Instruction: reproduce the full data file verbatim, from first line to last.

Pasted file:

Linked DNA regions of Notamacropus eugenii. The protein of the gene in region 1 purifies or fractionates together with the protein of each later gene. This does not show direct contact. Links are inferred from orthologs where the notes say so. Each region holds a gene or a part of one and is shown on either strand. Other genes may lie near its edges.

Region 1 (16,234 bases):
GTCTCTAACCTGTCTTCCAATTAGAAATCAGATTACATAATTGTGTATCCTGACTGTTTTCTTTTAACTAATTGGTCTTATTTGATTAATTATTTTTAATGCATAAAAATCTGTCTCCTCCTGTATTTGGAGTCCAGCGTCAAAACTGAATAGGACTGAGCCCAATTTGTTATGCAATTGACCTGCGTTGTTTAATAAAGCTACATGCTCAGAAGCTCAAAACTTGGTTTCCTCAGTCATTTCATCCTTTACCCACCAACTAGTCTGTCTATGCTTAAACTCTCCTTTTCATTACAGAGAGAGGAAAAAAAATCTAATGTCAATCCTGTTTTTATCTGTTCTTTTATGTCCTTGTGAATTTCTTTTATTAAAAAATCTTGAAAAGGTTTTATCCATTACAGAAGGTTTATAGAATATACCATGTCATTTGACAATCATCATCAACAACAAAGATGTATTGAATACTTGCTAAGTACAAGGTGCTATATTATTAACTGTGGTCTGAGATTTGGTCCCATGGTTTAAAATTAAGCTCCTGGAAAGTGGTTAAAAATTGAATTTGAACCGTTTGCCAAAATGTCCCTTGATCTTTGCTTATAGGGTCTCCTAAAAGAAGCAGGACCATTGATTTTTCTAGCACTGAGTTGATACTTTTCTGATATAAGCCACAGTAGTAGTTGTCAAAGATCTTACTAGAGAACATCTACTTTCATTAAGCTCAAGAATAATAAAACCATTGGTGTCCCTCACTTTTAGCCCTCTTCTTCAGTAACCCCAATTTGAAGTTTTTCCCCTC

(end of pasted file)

Linked DNA regions of Notamacropus eugenii. The protein of the gene in region 1 purifies or fractionates together with the protein of each later gene. This does not show direct contact. Links are inferred from orthologs where the notes say so. Each region holds a gene or a part of one and is shown on either strand. Other genes may lie near its edges.

Region 1 (16,234 bases):
GTCTCTAACCTGTCTTCCAATTAGAAATCAGATTACATAATTGTGTATCCTGACTGTTTTCTTTTAACTAATTGGTCTTATTTGATTAATTATTTTTAATGCATAAAAATCTGTCTCCTCCTGTATTTGGAGTCCAGCGTCAAAACTGAATAGGACTGAGCCCAATTTGTTATGCAATTGACCTGCGTTGTTTAATAAAGCTACATGCTCAGAAGCTCAAAACTTGGTTTCCTCAGTCATTTCATCCTTTACCCACCAACTAGTCTGTCTATGCTTAAACTCTCCTTTTCATTACAGAGAGAGGAAAAAAAATCTAATGTCAATCCTGTTTTTATCTGTTCTTTTATGTCCTTGTGAATTTCTTTTATTAAAAAATCTTGAAAAGGTTTTATCCATTACAGAAGGTTTATAGAATATACCATGTCATTTGACAATCATCATCAACAACAAAGATGTATTGAATACTTGCTAAGTACAAGGTGCTATATTATTAACTGTGGTCTGAGATTTGGTCCCATGGTTTAAAATTAAGCTCCTGGAAAGTGGTTAAAAATTGAATTTGAACCGTTTGCCAAAATGTCCCTTGATCTTTGCTTATAGGGTCTCCTAAAAGAAGCAGGACCATTGATTTTTCTAGCACTGAGTTGATACTTTTCTGATATAAGCCACAGTAGTAGTTGTCAAAGATCTTACTAGAGAACATCTACTTTCATTAAGCTCAAGAATAATAAAACCATTGGTGTCCCTCACTTTTAGCCCTCTTCTTCAGTAACCCCAATTTGAAGTTTTTCCCCTC